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Warriparinga and the Ibis

"We Rise by Lifting Others" ~Robert Ingersoll

Sorry I have not updated in awhile. I'm about to do two big updates so stay tuned for adventures in Sydney!

Day 11: June 1
Field trip day! Today we visited the Kaurna Cultural Centre in the Warriparinga Wetlands. First we took a tour around the land area and learned about the dreaming story of how the land was created. Aboriginal dreaming stories are about how something came to be like a particular land area, animal, tree, etc. There is a difference between dreaming stories and the dreamtime. Dreamtime is when the Earth was actually created, dreaming is a subset. The story of how this land area was made goes like this Tjilburke was out hunting with his nephews when he became separated from them tracking an emu. He eventually found them and when he found them his nephew had killed the emu he had been hunting. This is against aboriginal law because the emu belonged to Tjilburke. His nephew apologized and Tjilburke accepted this and went on to hunt some more. When he came back some of the other hunters had killed his nephew because they thought that was just punishment for him breaking the law. Tjilburke was upset with the other hunters and killed them off and carried his nephews body to a burial site and everywhere he rested his tears created a freshwater spring. His grief led him to give up his body as a man and turned into the ibis found in the area today and used in many symbols in the area today. Apart from the dreaming story the area is also known for holding many large festivals in the aborigine community because of all the fresh water source the area was able to support a lot of people at one time.

After our tour around the centre we had an hour or so break before we had to be back for an art workshop. Since everything is closed on a Monday morning for no apparent reason we decided to venture into the local hospital to the cafe for a quick snack. Apparently this was a poor decision for multiple reasons. For one, one of the guys from our trip ate tuna from a can that he got out of the vending machine it was pretty gross if I do say so myself. Who knows how long that stuff has been in there. For two, because my family decided to load the find my friends app so they could track my wear abouts my mom saw that I had been in the hospital for an hour. Shout out to Merbeth for being a concerned parent and actually emailed the professor asking if I was okay. Thats one precise app and one watchful mom!

We left the hospital and headed back to the centre for an aboriginal art lesson from an aborigine. This was probably the highlight of the field trip for me because since I was little I found aboriginal culture and art fascinating. It was interesting to hear the perspective from a real aboriginal who functions in the modern world but still practice the traditional roles of a woman in aboriginal culture, which consisted of pots carving, painting, weaving, amongst other things. One interesting tid bit I picked up was that aboriginal families each have a totem and throughout there life they work to protect the totem. The aborigine that taught us her totem was the black swan. So she does not eat or use anything from the black swan. It's kind of like a sacred figure for them and each family has there own. It would kind of suck if your totem was the emu because they tend to use that animal for a lot of their products.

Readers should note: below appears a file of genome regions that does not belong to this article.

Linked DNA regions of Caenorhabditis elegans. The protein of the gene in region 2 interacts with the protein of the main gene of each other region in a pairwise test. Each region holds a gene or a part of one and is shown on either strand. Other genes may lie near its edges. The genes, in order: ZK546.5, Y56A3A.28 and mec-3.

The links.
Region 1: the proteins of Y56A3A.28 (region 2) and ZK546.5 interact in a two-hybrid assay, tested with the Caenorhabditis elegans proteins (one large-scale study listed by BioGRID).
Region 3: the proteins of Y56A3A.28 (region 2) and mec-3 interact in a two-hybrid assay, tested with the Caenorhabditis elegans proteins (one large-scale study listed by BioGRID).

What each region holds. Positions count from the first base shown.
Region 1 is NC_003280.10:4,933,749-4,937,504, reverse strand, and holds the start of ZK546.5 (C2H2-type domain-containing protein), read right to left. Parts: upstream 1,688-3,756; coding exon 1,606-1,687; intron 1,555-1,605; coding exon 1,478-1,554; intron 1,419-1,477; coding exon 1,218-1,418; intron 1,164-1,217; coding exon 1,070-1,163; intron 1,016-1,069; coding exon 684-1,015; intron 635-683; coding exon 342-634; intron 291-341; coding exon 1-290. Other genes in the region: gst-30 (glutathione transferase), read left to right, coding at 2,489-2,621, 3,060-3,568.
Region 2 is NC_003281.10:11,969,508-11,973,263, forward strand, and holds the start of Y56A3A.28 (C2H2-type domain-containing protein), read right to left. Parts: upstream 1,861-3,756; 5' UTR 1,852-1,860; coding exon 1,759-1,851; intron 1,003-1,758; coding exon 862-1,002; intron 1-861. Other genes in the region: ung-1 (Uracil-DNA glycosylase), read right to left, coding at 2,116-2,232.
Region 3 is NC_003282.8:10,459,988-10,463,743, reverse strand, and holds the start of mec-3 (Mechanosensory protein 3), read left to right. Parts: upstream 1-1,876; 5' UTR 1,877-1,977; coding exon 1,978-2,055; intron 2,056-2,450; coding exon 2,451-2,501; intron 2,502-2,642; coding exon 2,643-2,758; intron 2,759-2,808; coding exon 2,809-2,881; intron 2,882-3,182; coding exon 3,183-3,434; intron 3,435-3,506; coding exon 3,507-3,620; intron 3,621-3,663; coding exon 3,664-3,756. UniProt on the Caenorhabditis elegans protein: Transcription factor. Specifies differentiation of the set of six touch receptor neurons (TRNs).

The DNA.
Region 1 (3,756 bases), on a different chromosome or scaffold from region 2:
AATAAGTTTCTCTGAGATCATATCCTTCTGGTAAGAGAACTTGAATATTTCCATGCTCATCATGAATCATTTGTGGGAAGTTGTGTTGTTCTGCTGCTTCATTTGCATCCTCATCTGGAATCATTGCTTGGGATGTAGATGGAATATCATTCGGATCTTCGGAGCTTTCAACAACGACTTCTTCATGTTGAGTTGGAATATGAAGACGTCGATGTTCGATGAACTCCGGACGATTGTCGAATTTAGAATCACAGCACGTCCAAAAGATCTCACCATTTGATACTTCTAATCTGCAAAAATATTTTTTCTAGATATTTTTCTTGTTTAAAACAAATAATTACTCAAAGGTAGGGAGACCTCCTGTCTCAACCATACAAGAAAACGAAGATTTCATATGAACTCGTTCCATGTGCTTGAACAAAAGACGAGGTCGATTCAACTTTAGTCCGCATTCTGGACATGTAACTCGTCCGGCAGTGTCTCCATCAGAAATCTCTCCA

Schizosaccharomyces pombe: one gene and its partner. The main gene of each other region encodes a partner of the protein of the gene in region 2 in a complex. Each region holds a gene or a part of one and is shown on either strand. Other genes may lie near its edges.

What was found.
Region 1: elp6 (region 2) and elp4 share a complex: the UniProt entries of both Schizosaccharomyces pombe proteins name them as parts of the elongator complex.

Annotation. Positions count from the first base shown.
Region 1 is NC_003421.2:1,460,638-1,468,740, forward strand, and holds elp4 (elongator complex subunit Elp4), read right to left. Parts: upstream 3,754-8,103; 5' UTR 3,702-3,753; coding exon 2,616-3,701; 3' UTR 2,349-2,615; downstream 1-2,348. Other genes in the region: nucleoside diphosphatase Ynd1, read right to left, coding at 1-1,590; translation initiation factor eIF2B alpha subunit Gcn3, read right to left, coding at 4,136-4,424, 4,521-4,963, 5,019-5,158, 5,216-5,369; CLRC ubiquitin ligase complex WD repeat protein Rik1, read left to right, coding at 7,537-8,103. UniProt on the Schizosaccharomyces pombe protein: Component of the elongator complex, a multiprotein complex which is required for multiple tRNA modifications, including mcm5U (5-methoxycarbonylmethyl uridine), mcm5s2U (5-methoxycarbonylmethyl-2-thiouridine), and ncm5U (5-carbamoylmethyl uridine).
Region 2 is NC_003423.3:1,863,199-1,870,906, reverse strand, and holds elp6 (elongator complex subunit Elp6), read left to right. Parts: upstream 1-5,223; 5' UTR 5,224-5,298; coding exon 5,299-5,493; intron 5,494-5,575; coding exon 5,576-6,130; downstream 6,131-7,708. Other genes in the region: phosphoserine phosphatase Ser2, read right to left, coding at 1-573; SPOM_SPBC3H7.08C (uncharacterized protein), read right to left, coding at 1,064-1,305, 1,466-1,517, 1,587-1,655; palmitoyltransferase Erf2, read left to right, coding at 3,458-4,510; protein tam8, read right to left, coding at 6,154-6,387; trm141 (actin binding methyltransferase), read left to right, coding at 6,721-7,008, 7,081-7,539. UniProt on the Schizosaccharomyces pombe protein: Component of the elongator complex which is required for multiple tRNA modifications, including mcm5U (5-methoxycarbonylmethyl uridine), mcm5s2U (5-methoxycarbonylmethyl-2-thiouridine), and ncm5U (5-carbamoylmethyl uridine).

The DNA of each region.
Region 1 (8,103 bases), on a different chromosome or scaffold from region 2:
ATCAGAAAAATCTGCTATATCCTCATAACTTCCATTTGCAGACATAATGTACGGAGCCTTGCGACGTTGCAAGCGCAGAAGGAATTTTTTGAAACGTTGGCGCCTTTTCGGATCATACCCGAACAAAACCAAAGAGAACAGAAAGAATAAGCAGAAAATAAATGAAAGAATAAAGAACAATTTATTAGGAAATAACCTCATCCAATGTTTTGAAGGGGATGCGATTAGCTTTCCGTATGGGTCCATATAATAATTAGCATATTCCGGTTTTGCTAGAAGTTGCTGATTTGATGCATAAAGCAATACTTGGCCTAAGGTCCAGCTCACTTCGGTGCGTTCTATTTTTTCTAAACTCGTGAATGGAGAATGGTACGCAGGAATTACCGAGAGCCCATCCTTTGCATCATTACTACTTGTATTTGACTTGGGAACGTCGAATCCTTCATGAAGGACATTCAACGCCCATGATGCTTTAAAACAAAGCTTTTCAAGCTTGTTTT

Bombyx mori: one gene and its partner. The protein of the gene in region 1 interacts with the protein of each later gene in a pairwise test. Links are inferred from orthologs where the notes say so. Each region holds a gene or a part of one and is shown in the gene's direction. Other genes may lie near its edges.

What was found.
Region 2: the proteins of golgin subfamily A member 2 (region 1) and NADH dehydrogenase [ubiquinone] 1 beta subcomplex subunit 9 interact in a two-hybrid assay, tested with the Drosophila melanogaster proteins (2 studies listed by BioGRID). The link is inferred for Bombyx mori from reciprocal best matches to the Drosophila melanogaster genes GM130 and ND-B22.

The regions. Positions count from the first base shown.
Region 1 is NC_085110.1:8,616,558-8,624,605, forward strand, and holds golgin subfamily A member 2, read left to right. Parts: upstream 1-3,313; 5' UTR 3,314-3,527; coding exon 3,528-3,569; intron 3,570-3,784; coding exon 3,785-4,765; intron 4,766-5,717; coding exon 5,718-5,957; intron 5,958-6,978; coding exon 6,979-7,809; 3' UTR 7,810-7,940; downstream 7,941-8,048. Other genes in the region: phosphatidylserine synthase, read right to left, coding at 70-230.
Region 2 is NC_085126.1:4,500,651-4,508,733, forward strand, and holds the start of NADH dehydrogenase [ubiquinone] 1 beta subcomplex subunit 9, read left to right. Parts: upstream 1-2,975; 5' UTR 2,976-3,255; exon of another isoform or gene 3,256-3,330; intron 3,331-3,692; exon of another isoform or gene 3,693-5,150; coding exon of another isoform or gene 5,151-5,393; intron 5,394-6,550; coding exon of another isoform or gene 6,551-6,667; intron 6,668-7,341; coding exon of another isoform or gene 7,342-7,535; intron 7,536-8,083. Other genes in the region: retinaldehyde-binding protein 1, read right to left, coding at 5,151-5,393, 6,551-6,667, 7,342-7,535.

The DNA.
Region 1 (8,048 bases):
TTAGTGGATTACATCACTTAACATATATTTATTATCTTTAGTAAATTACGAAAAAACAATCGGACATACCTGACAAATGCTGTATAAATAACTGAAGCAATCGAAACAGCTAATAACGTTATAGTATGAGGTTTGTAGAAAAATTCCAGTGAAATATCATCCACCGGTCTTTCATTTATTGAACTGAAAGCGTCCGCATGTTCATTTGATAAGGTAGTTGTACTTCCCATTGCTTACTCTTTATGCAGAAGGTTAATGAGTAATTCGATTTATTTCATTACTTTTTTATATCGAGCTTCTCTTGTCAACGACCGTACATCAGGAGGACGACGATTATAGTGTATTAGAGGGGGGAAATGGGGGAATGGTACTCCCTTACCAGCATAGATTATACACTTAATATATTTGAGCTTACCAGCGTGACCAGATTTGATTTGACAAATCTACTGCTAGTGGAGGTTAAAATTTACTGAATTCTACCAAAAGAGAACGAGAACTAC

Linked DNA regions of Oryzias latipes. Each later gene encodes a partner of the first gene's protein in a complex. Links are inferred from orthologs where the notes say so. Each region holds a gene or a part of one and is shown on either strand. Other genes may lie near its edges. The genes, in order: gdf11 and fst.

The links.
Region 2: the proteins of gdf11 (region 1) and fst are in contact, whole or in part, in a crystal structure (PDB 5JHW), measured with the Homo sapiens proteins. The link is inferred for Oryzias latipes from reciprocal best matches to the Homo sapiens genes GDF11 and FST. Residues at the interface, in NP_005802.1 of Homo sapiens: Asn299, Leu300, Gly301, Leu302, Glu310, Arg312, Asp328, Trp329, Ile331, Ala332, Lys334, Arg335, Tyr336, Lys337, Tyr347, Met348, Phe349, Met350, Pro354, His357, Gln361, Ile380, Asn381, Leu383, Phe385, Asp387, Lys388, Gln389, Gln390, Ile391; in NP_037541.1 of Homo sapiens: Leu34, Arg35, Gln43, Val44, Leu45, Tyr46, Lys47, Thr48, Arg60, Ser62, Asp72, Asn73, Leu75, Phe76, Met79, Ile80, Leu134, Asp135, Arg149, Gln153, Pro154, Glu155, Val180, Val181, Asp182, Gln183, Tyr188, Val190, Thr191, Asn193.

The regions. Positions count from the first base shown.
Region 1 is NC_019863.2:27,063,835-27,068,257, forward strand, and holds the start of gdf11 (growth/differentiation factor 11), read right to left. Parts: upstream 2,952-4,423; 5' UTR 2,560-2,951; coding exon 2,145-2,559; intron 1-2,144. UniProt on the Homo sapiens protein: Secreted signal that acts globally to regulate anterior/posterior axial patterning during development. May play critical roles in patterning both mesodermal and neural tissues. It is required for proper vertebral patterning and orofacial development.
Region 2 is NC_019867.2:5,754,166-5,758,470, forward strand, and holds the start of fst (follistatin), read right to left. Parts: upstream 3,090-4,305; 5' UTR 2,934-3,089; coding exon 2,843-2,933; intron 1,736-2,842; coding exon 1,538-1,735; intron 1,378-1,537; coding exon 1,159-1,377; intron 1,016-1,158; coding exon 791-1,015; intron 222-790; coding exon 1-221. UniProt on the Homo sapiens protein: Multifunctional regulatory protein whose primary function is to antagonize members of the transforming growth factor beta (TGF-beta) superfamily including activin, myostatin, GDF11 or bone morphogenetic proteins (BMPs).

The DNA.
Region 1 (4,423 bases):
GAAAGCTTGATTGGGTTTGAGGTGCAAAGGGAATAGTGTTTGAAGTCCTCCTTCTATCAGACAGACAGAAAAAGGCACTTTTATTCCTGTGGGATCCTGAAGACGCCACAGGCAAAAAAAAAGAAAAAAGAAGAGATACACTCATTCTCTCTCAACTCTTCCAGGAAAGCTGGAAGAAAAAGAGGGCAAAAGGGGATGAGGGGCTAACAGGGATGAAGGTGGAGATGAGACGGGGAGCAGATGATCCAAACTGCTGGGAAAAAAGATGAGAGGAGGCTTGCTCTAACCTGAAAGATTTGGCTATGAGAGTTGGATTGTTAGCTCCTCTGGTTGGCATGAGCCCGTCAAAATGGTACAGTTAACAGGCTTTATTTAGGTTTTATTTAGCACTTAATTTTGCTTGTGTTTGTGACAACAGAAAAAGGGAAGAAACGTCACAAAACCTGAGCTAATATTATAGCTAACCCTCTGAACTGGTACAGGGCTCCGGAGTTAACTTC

After our workshop, we headed to Brighton Beach for lunch where I enjoyed a chicken schnitzel sandwich and some chips. Brighton beach is of course another beautiful coastline of Australia. One of the best things about Australian beaches is there usually no one there. So you pretty much have the beach to yourself. A unique thing about Brighton Beach is that it had really hard sand great for playing cricket! Too bad we didn't have a cricket bat with us. Turns out that our Professors sister lives right off Brighton beach and we ended the day at her house enjoying some tea and delectable pastries in a cozy little beach house. It was interesting to see our professor interact with his sister. You could definitely see some sibling rivalry. She and her husband were lovely people and very welcoming. A great way to end the day.

I'm going to just list out the next couple of days because wee did a lot of work with little play:
Day 12: June 2
Class- Cross Culture Psych, Energy (What is involved in energy politics?)
Got my nosed pierced
Bit of shopping
Smoked some hookah

Day 13: June 3
Class- Cross Culture Psych (Perception), Energy (Does climate change exist?)
Worked in the apartment
Packed for Sydeny

Day 14: June 4
Class- Cross Culture Psych (research project work), Energy (Nuclear Power debate, my team won)
Left for Sydney
Arrived in Sydney made our way to Epping
Got a little bit lost
made it to the beautiful Perch house (our accommodation)
Dinner at Kenny Gourment Chef


Posted by kmnelsen 02:13 Archived in Australia

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Ok, for those of you who don't know me, I pride myself on being one "cool" mom and not one "watchful" mom. As I explained to Kate's professor, I am generally not a worrier. That was maybe the second time I looked up Kate using the app (and believe me, I have rarely looked since). This is a very good example of "too much info" not being a good thing.

What exactly is a chicken schnitzel sandwich? So glad Kate is safe and loving her time in OZ.

by Merbeth

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